Who's Who - Sam Hughes
Sam Hughes (1853-1921) served as Canada's Minister of Militia and Defence from 1911 until his dismissal at the hands of Prime Minister Sir Robert Borden in 1916.
Hughes' career began with the Canadian armed forces with whom he served during the South African War of 1899-1902 where he earned a reputation - among British commanders if rather less so among his own colleagues - of being a first rate leader of irregular forces.
In October 1911 Hughes was appointed to a political post as Minister of Militia and Defence in spite of having already established a reputation for himself as something of a religious bigot: he was especially unpopular with many French Canadians. A committed nationalist-imperialist determined to establish a more prominent role for Canadian forces within the British Empire he moved quickly to encourage military recruitment via the cadet corps.
At an early stage Hughes promoted the principle of local supply of clothing, arms and munitions. In particular he sponsored the development of the long and heavy Ross rifle which performed particularly well as a target rifle. Over time it was Hughes' adamant support of the Ross rifle which brought about his eventual dismissal.
The outbreak of war in August 1914 prompted the highly energetic Hughes to co-ordinate the recruitment of Canadian troops for despatch to the battlefields of the Western Front. He boosted Canada's pre-war regular force of 3,000 with militia troops in addition to the fruits of widespread voluntary recruitment.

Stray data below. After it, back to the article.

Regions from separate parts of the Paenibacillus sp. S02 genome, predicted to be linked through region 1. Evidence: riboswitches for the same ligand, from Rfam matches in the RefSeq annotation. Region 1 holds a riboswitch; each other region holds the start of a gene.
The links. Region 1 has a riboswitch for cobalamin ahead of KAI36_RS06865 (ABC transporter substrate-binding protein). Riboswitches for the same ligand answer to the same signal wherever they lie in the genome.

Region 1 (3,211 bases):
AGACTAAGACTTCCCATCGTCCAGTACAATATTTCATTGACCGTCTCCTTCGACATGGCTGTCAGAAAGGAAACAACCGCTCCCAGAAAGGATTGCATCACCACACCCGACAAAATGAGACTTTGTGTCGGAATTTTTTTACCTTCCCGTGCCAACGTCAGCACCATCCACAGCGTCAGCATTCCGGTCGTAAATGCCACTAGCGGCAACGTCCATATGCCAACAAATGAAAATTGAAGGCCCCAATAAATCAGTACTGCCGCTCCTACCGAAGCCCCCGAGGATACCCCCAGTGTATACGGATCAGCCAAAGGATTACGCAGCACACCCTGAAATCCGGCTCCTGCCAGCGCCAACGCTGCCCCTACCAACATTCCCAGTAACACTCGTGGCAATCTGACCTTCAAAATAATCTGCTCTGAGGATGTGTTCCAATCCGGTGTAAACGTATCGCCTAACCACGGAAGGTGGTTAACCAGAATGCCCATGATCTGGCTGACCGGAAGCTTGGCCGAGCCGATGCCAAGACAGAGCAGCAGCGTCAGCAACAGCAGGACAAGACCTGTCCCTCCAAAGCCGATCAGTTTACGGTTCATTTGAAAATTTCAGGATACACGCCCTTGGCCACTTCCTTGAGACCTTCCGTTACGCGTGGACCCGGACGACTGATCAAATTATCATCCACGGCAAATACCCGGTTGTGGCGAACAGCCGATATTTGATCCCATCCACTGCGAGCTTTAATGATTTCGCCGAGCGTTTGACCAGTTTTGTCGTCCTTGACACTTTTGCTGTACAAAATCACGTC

Hughes oversaw the construction of a training facility, Camp Valcartier, in under three weeks, followed later by additional camps. Within a matter of weeks the first Canadian forces were ready to sail for Europe from Quebec City. The departing troops were given a pep talk by Hughes prior to their departure.
Although Hughes was given due credit for overseeing the prompt recruitment, training and despatch of forces for active duty, he nevertheless came under fire for his particular insistence upon local sourcing of war material. In addition to ignoring evidence that his beloved Ross rifle was prone to locking under rapid-fire trench conditions he was accused of supplying his force with leaky boots and poorly performing trench equipment. Munitions production was deemed substandard and there were widespread accusations of corruption surrounding its production.
With criticism of Hughes mounting from within the government - Hughes continued to refuse to concede difficulties in the use of the Ross rifle in battlefield conditions in spite of professional advice to the contrary - the Prime Minister, Sir Robert Borden, determined to limit Hughes' role.
When it emerged that in August 1916 that Hughes had established a sub-militia council while in London without prior Cabinet authorisation Borden reminded him that decisions affecting the Canadian Expeditionary Force were overseen at Cabinet level only. To this end Borden proposed the establishment of the Ministry of Overseas Forces towards the close of September 1916. It came into formal being on 27 October 1916 and was overseen by Sir George Halsey Perley.
Hughes, accustomed to something of a roving and wide-ranging brief, reacted with fury and strove to overturn Borden's decision. Finding his campaign in vain he wrote Borden an impertinent letter in which he took the Prime Minister to task. Borden, increasingly finding Hughes a political and military liability, dismissed him from his ministerial post in November 1916.
A backbencher for the remainder of his life Hughes died in 1921.
A 'Woolly Bear' comprised a German shrapnel shell, which burst with a cloud-like explosion.
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